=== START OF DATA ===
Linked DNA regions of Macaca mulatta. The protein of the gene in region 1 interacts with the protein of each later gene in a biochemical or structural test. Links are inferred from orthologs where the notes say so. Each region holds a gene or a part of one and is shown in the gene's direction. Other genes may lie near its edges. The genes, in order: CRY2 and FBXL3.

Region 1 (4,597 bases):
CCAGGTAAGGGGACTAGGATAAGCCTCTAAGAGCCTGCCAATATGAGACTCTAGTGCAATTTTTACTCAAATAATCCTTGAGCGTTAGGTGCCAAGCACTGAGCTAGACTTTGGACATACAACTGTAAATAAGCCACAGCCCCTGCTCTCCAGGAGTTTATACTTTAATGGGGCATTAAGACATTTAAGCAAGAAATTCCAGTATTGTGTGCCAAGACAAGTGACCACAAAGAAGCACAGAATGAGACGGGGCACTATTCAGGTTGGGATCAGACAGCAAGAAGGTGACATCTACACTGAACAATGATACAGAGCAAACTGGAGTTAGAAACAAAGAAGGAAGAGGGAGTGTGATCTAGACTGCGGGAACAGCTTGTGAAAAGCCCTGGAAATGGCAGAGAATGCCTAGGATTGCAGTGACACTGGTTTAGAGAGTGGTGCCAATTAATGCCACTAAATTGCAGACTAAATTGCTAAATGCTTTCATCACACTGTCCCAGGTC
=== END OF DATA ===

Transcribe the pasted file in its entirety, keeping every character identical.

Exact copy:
Linked DNA regions of Macaca mulatta. The protein of the gene in region 1 interacts with the protein of each later gene in a biochemical or structural test. Links are inferred from orthologs where the notes say so. Each region holds a gene or a part of one and is shown in the gene's direction. Other genes may lie near its edges. The genes, in order: CRY2 and FBXL3.

Region 1 (4,597 bases):
CCAGGTAAGGGGACTAGGATAAGCCTCTAAGAGCCTGCCAATATGAGACTCTAGTGCAATTTTTACTCAAATAATCCTTGAGCGTTAGGTGCCAAGCACTGAGCTAGACTTTGGACATACAACTGTAAATAAGCCACAGCCCCTGCTCTCCAGGAGTTTATACTTTAATGGGGCATTAAGACATTTAAGCAAGAAATTCCAGTATTGTGTGCCAAGACAAGTGACCACAAAGAAGCACAGAATGAGACGGGGCACTATTCAGGTTGGGATCAGACAGCAAGAAGGTGACATCTACACTGAACAATGATACAGAGCAAACTGGAGTTAGAAACAAAGAAGGAAGAGGGAGTGTGATCTAGACTGCGGGAACAGCTTGTGAAAAGCCCTGGAAATGGCAGAGAATGCCTAGGATTGCAGTGACACTGGTTTAGAGAGTGGTGCCAATTAATGCCACTAAATTGCAGACTAAATTGCTAAATGCTTTCATCACACTGTCCCAGGTC